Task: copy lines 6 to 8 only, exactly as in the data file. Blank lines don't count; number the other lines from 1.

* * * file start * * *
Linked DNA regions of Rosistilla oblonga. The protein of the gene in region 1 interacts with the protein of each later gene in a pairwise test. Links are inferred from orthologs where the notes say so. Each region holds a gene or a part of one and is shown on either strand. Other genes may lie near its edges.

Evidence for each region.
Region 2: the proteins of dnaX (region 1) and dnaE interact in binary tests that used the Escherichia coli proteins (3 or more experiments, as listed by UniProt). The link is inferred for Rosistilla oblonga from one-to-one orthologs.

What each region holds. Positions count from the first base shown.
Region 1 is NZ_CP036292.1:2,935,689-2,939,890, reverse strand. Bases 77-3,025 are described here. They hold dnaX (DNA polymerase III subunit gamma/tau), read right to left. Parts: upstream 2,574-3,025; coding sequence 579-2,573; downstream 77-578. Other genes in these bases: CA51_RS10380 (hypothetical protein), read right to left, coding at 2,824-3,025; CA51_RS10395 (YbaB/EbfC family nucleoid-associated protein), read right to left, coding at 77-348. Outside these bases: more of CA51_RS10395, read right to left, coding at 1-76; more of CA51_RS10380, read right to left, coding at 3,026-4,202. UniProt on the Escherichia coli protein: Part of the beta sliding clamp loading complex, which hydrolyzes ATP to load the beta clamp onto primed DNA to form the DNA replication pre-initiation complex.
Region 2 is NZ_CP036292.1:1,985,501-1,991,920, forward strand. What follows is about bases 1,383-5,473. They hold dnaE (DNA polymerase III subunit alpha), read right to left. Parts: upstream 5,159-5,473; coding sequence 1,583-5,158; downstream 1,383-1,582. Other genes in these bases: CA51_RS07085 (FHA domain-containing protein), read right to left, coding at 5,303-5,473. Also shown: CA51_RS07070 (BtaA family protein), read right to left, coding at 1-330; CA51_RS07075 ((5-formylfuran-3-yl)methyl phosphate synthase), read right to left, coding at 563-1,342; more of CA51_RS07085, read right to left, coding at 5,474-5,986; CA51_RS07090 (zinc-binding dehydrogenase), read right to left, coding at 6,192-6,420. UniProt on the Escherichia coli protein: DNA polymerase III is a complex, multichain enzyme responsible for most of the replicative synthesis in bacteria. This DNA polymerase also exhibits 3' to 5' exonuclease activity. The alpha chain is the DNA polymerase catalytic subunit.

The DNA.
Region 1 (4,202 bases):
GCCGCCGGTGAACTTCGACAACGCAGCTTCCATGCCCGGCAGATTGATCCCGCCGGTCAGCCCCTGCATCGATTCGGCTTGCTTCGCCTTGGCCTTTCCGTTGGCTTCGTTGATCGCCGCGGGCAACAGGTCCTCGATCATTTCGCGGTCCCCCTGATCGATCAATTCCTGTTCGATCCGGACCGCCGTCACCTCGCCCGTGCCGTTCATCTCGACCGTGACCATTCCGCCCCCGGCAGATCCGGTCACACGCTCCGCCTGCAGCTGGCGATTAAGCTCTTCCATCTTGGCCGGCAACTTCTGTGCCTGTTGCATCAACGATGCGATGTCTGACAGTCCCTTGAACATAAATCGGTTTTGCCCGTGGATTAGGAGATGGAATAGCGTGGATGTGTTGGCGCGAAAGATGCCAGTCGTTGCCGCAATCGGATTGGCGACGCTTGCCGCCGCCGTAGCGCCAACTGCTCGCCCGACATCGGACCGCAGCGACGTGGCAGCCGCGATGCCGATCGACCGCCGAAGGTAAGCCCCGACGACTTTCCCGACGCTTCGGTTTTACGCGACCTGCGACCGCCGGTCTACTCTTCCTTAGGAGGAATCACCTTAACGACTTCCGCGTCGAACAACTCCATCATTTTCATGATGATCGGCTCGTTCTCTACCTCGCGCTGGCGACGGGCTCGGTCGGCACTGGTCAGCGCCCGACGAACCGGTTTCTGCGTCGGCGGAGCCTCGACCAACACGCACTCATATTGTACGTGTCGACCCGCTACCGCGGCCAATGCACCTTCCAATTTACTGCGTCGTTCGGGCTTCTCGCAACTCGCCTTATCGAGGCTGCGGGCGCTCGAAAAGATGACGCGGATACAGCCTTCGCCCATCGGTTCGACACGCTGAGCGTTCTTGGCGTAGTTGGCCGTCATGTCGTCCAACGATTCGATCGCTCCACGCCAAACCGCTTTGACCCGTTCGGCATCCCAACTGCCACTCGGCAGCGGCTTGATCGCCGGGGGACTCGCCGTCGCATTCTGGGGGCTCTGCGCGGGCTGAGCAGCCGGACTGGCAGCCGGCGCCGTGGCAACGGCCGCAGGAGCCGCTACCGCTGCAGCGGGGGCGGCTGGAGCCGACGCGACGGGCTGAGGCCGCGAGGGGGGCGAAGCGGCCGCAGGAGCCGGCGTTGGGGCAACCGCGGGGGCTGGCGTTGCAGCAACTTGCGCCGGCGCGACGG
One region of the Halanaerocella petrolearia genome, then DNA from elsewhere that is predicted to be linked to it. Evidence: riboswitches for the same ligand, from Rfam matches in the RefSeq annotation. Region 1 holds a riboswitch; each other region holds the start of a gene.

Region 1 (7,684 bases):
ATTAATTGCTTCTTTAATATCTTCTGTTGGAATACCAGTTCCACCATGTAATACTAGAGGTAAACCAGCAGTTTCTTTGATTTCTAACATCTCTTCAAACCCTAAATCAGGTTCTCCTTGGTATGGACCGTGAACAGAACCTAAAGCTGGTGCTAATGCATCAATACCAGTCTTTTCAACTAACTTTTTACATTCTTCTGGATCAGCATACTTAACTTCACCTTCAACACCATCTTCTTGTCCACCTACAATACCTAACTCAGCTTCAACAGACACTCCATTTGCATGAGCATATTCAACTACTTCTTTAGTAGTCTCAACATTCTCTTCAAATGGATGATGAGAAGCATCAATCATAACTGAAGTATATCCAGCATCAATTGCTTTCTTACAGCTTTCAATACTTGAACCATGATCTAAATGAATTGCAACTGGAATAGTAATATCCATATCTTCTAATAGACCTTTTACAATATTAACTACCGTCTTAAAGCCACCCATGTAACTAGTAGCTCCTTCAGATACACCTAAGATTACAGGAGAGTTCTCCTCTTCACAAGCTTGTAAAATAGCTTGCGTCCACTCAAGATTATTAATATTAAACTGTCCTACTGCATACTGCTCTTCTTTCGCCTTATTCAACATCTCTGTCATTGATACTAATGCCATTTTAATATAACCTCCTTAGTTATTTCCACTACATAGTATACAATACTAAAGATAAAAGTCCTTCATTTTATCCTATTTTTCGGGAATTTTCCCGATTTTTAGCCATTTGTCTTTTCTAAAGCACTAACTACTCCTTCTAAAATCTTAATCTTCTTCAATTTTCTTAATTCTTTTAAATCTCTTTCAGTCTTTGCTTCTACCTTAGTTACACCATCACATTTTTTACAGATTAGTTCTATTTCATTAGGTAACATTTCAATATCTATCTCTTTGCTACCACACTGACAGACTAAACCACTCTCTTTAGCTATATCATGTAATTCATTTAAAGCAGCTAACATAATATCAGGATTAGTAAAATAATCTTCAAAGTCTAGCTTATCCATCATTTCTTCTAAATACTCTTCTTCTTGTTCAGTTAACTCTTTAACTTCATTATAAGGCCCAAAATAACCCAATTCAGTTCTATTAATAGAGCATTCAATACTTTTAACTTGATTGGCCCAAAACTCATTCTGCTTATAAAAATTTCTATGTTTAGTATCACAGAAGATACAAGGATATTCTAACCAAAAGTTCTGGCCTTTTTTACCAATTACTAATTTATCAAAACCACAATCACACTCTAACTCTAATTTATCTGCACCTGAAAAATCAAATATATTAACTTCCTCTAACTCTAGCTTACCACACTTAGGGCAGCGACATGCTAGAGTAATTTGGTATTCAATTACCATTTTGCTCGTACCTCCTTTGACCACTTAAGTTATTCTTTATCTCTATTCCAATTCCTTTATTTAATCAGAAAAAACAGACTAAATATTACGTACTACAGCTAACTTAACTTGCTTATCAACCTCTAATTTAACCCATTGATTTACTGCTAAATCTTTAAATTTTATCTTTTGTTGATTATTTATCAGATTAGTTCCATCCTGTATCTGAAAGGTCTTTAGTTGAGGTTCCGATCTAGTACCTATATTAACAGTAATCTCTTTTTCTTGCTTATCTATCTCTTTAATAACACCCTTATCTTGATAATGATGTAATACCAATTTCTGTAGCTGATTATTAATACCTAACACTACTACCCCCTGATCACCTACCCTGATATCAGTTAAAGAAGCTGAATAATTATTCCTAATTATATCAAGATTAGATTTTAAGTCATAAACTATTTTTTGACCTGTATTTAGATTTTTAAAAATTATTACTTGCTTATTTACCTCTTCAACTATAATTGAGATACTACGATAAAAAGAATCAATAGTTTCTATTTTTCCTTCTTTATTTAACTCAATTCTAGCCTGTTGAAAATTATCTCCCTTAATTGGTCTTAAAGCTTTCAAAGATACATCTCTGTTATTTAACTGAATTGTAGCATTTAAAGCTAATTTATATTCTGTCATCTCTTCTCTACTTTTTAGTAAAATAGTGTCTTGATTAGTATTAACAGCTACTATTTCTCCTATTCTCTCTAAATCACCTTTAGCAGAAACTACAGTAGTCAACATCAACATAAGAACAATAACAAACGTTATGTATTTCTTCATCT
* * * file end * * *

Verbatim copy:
Region 2 is NZ_CP036292.1:1,985,501-1,991,920, forward strand. What follows is about bases 1,383-5,473. They hold dnaE (DNA polymerase III subunit alpha), read right to left. Parts: upstream 5,159-5,473; coding sequence 1,583-5,158; downstream 1,383-1,582. Other genes in these bases: CA51_RS07085 (FHA domain-containing protein), read right to left, coding at 5,303-5,473. Also shown: CA51_RS07070 (BtaA family protein), read right to left, coding at 1-330; CA51_RS07075 ((5-formylfuran-3-yl)methyl phosphate synthase), read right to left, coding at 563-1,342; more of CA51_RS07085, read right to left, coding at 5,474-5,986; CA51_RS07090 (zinc-binding dehydrogenase), read right to left, coding at 6,192-6,420. UniProt on the Escherichia coli protein: DNA polymerase III is a complex, multichain enzyme responsible for most of the replicative synthesis in bacteria. This DNA polymerase also exhibits 3' to 5' exonuclease activity. The alpha chain is the DNA polymerase catalytic subunit.

The DNA.
Region 1 (4,202 bases):